Please explain the term "SAW"


Active Member
In the context of "The wireless door/window sensors are SAW mode 319.5MHZ transmitters," what does "SAW" mean? Surface Acoustic Wave? Standing Acoustic Wave? Is SAW a good thing? Should it impact my sensor selection vs. another sensor that doesn't specify SAW? Inquiring minds want to know.
SAW means surface acoustic wave. The main difference in transmitters is between the SAW resonator and the crystal resonator which sets the transmit frequency. SAW resonators tend to jump around the desired frequency more. If it jumps out of the receivers bandpass then the transmission could be missed.

The ELK M1XRF receiver has a narrower bandpass which gives it more sensitivity to weak transmitter signals. In order to guarantee the transmitter's frequency falls within the bandpass frequency of the receiver, ELK recommends using a crystal based transmitter whos transmit frequency will be closer to the center frequency. In the case of the GE transmitters that frequency is 319.5 Mhz.

In monitoring the transmit frequency of some SAW based transmitters with a spectrum analyzer, each time the SAW transmit section powers up, the frequency may shift. I have seen transmissions completely out of the receivers bandpass on some of the 8 transmissions from a transmitter with some of the transmissions in the bandpass.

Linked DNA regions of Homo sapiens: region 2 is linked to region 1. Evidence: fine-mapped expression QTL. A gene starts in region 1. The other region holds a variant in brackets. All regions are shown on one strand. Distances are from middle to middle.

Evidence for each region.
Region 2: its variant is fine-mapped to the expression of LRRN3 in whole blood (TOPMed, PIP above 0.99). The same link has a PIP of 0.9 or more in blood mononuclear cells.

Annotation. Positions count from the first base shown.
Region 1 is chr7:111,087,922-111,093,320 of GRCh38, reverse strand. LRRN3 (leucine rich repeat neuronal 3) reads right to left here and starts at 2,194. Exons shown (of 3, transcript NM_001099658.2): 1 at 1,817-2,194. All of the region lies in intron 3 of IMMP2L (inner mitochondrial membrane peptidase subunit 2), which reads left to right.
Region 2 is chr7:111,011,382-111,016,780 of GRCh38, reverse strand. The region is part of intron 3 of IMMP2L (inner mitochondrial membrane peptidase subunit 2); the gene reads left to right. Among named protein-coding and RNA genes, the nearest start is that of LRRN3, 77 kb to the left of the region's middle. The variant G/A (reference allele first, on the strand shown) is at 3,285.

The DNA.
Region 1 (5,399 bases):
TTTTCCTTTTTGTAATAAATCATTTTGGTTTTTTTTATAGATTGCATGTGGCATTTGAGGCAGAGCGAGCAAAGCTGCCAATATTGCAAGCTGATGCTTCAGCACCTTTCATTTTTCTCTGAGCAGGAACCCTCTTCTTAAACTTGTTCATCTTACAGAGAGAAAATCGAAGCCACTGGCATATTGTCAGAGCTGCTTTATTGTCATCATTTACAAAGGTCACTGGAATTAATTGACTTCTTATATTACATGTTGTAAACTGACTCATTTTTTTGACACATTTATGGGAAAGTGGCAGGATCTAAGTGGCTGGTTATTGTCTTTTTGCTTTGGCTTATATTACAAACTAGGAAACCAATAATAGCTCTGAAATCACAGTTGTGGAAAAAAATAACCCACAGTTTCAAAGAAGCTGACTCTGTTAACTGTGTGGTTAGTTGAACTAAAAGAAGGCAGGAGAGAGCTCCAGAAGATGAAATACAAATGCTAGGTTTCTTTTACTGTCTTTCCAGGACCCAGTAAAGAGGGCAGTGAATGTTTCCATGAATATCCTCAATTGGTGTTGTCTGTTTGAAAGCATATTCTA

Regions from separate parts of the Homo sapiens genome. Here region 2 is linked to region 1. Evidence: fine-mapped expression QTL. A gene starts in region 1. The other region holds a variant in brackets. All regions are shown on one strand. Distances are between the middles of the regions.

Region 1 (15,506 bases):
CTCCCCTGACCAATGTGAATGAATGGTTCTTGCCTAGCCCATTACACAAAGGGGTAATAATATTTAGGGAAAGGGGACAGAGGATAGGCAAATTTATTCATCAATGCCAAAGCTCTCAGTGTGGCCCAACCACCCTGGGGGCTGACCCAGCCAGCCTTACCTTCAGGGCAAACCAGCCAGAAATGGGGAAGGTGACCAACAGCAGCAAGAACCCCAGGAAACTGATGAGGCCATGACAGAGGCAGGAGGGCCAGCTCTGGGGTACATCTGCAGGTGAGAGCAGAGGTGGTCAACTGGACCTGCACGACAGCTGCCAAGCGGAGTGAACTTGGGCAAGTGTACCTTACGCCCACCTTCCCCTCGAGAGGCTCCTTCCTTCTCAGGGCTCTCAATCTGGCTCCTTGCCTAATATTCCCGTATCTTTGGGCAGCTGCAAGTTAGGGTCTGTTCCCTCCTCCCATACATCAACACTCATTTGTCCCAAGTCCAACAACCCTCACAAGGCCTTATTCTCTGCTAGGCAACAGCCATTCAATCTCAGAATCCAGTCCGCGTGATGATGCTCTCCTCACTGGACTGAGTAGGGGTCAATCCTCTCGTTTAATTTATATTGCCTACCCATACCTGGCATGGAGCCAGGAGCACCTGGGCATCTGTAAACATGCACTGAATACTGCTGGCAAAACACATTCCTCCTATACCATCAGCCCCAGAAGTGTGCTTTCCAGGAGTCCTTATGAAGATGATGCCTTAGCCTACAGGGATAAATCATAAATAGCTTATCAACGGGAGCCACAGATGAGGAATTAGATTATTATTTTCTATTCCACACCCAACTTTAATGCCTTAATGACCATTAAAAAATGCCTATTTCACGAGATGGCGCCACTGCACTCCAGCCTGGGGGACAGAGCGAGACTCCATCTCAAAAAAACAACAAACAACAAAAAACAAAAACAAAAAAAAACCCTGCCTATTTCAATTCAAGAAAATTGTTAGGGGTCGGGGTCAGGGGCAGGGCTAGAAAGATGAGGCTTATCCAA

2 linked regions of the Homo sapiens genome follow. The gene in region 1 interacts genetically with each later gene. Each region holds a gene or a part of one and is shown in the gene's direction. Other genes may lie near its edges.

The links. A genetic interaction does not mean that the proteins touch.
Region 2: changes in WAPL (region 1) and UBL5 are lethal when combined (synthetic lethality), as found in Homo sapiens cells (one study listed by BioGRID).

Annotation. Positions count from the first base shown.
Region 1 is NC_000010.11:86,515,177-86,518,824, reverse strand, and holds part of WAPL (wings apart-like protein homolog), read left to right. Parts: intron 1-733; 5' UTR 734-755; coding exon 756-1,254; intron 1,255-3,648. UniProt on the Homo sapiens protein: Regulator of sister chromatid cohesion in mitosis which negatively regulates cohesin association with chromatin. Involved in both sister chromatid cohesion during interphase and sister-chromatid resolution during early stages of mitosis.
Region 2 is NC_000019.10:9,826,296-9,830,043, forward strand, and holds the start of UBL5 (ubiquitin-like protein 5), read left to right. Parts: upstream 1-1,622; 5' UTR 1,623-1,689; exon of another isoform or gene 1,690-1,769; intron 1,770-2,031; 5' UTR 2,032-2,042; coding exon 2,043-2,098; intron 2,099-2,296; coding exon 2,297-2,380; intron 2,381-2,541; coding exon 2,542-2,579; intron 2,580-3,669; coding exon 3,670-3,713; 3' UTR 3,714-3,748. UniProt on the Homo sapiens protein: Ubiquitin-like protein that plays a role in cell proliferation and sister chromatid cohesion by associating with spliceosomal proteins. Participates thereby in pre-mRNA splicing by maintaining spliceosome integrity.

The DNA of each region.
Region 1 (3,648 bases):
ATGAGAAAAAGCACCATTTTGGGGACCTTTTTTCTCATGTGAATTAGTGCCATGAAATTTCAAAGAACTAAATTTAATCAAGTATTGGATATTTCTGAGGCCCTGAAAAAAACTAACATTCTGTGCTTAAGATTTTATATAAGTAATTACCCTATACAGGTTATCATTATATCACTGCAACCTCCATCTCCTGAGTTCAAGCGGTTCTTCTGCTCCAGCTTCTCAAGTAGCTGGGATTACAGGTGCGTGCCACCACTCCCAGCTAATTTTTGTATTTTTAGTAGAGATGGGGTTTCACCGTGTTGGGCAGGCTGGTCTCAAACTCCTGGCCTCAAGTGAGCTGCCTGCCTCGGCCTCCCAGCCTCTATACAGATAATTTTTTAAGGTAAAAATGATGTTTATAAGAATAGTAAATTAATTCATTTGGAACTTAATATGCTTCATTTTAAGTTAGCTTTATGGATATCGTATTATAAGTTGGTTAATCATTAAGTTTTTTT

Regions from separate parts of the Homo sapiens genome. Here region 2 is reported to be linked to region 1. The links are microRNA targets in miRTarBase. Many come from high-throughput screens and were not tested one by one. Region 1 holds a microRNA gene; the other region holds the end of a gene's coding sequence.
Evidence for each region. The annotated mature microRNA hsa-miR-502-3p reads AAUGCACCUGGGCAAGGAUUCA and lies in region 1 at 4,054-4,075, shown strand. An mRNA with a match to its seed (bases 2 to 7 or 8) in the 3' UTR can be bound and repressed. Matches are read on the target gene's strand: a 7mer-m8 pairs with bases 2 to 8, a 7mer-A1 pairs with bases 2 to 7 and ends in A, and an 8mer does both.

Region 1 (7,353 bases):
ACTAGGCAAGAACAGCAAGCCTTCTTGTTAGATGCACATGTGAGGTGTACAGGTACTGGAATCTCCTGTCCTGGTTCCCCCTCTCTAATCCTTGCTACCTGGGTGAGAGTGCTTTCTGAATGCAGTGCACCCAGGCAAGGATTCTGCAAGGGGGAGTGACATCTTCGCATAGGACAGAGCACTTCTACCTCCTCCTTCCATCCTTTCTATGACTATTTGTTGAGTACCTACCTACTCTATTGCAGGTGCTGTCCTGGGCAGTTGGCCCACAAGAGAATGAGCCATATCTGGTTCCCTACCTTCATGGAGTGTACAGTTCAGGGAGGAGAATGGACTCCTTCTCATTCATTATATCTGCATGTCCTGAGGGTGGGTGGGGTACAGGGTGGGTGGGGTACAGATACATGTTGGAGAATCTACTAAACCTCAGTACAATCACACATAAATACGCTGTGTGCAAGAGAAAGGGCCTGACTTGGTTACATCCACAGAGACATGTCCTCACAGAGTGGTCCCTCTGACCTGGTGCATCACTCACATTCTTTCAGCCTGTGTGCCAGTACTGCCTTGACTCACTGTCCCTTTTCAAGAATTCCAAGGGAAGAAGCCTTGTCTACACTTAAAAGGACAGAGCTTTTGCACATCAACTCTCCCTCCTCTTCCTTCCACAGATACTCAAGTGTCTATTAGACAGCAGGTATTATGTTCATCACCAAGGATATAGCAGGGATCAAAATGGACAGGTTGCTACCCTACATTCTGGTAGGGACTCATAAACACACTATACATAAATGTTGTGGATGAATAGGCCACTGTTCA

A SAW transmitter may work OK with the receiver, but ELK does not recommend them.
Thank you, Spanky, for replying in terms I can understand.

I'm still waiting for a response to an issue I sent to my lawyer last week. I left a message with my auto's service dept a few days ago. No call back. I've been reading about Elk's outstanding customer support for a couple years, and now I have personally experienced it. I expect to finally have time to install a security system for my new house, and it was easy to decide that Elk is the system for me. A fine response in less than an hour, and I'm not even a customer, yet. Soon, I hope.